In the 1940s, the thought of workplace inequality and civil rights was far from America’s mind. This was soon to change in 1947 with Jackie Robinson breaking the color barrier in baseball.

“Rights Bill Becomes Law” The Chicago Tribune, July 3, 1964.

We landed in a great decade, the 1960s and are about to witness a big win to The Civil Rights Movement. Some progress with civil rights had been made in the prior decade, with the U.S. Supreme Court striking down the “separate but equal” doctrine for public education institutions, but further major victories came this decade. In 1964, The Civil Rights Act of 1964 passed, outlawing discrimination based on race, color, religion, sex, or national origin.

The previous year had also seen the passing of the Equal Pay Act of 1963, which abolished wage disparity based on gender and helped increase gender diversity in the workplace. The Civil Rights Act also gave way to the creation of the Equal Employment Opportunity Commission in 1965, in order to combat workplace discrimination.

“The Executive Computer; A Growing Internet Is Trying to Take Care of Business” The New York Times, December 2, 1993.

“Attention Shoppers: Internet Is Open” The New York Times, August 12, 1994.

Yes, you guessed it! This is the 1990s, my favorite era, and no, not because I was born in the 90s. It’s because of the birth of the world wide web. What would we do without it? It gave everyone, from children to adults, from small companies to big companies, the ability to explore their horizons and go global.

Then 2012 gave birth to the era that gave power to the employee. Workplaces became more conscious of their work environments, job satisfaction, engagement, and retention.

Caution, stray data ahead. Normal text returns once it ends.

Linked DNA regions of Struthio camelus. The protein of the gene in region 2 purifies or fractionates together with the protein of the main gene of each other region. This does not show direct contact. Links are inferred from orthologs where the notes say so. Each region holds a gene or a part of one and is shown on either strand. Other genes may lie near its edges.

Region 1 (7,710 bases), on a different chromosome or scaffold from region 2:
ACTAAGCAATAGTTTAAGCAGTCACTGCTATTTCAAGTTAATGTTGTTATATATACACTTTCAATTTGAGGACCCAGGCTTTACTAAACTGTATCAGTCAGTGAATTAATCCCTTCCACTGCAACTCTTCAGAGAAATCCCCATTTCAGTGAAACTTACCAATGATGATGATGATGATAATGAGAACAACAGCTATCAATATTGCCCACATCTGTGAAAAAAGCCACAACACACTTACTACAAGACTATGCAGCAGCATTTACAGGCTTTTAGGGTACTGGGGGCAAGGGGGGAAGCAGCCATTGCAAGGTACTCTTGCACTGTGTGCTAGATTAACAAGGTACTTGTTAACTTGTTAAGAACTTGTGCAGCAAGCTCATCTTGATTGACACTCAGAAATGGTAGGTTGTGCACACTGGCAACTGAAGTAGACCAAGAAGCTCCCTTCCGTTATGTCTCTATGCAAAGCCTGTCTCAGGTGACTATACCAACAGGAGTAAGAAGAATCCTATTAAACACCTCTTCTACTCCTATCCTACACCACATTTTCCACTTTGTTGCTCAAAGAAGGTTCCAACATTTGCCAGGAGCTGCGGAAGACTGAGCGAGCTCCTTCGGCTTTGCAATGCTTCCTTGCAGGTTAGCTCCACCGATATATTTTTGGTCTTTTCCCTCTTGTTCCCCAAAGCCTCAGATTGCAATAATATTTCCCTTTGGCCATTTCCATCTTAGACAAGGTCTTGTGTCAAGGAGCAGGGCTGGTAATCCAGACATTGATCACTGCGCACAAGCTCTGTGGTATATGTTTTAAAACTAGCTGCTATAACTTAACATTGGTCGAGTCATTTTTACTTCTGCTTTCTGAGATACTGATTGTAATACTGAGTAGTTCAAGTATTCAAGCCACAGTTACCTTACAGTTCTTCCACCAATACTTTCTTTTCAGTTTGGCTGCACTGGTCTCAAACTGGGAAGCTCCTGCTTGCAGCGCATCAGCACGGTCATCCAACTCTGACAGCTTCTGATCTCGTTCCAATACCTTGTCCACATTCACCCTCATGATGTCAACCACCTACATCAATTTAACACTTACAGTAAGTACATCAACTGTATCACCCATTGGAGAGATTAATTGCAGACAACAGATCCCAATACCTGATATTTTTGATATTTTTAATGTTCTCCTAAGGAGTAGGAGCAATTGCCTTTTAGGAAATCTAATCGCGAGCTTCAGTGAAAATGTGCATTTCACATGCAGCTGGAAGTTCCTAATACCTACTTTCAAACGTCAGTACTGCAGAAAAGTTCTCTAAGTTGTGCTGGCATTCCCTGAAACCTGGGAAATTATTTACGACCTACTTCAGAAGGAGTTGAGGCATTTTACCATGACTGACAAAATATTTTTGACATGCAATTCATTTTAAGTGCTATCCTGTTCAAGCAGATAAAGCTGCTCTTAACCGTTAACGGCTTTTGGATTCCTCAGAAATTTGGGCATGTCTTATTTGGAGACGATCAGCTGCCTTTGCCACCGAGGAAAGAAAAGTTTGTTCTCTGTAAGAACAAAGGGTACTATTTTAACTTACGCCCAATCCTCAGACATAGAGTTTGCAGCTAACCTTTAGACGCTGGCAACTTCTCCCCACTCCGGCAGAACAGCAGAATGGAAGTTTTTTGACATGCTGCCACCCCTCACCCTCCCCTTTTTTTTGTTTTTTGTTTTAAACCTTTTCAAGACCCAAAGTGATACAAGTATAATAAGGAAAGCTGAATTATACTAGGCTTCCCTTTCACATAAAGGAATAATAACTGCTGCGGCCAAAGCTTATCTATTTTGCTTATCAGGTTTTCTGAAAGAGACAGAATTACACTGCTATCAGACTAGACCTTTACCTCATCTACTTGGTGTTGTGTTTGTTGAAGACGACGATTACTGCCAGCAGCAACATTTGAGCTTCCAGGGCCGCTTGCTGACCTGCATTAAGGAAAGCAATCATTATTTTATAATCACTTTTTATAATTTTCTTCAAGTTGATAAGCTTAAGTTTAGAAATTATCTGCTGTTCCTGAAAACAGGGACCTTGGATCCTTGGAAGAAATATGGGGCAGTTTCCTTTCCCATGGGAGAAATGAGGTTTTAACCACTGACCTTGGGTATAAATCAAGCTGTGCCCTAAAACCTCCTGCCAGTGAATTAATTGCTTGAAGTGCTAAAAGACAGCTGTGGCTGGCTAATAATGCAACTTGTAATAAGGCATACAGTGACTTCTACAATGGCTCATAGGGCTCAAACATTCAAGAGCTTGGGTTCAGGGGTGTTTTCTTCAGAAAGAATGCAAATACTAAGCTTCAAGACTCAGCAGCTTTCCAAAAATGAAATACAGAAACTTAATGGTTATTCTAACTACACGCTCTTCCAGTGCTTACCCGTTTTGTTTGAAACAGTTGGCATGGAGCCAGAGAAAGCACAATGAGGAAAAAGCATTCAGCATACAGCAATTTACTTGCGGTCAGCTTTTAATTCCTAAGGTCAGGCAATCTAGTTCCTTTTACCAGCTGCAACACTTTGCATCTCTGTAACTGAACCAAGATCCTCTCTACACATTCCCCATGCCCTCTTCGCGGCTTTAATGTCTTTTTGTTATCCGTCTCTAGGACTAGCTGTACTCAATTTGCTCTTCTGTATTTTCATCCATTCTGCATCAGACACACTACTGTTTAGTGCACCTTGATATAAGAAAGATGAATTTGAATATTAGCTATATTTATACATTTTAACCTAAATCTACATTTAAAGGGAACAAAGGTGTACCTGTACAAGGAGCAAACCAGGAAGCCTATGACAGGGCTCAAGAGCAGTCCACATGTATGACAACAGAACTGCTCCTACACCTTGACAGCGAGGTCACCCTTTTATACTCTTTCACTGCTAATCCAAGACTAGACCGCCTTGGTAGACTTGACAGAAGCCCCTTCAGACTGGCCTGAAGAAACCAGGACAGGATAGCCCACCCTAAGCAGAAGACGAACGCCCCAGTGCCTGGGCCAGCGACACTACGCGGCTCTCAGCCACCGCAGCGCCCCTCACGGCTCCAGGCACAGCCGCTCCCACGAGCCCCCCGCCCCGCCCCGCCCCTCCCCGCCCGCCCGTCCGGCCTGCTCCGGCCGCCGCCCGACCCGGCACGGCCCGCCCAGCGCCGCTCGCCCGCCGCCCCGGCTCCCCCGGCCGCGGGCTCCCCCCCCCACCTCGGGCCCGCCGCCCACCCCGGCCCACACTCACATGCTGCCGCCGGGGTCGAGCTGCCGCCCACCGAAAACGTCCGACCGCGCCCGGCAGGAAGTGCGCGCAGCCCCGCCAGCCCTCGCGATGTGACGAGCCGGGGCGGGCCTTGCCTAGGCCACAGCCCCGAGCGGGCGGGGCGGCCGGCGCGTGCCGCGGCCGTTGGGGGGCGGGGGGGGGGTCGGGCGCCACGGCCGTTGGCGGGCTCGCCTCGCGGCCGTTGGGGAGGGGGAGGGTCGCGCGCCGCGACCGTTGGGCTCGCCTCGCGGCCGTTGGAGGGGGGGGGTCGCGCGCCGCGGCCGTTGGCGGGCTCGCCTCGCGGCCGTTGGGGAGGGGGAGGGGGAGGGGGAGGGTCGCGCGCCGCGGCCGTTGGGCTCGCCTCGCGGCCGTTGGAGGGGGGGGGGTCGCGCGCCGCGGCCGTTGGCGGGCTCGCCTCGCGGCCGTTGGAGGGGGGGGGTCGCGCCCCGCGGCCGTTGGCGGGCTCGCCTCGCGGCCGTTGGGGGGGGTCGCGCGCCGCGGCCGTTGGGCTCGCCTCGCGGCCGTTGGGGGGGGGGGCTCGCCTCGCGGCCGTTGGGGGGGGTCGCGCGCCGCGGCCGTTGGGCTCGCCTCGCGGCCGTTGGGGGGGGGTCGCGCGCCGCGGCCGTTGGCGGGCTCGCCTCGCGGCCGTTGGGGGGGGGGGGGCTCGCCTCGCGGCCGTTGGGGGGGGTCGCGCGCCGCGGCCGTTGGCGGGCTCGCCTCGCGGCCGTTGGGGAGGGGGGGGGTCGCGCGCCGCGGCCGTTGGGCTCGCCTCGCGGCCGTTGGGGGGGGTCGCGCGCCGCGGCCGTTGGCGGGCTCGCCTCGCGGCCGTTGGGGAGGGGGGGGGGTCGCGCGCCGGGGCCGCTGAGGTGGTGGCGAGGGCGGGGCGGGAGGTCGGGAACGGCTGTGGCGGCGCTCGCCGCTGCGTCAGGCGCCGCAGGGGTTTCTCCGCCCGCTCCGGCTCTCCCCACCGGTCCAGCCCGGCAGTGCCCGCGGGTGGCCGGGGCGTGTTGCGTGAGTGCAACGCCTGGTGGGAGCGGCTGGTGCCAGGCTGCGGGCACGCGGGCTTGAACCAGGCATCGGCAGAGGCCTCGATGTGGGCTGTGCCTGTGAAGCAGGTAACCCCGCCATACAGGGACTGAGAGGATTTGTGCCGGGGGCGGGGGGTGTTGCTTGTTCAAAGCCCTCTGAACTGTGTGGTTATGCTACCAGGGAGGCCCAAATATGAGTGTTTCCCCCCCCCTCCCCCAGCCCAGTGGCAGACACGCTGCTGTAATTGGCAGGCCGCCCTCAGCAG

Young People Are Going to Save Us All From Office Life - Gen Z-ers and millennials have been called lazy and entitled. Could they, instead, be among the first to understand the proper role of work in lifeThe New York Times, September 17, 2019.

And now, once again, we are experiencing a revolution in the workplace with the rise of three new generations. Millennials and their younger counterparts, Gen Zers (whom are just entering the workforce), are disrupting the dynamics of what was once expected in the workplace. For these new faces, salaries are not their main motivators. Rather, the ability to have a passion for what they do, have work flexibility, work remotely, and work freelance jobs is what drives and characterizes them. While you are still learning to get used to millennials and prepare for Gen Z, there is another generation that is getting more intelligent and most likely already running your business: Artificial Intelligence (AI). Don’t worry, the robots will not come after you (like in I Robot) – but AI-like automation has been advancing for decades. AI has become so important in assisting our lives, all I need to say is “Alexa…”. We are always striving to make our lives easier, and that means using AI to make our lives simpler and more efficient.

So, who knows what the next 100 years will bring? In 2120 and ten more generations, the progress we are making now will set the stage for future workforces to come. As we celebrate the new year and a new version of the roaring 2020s, take time to appreciate how far we’ve come and how far we have yet to go.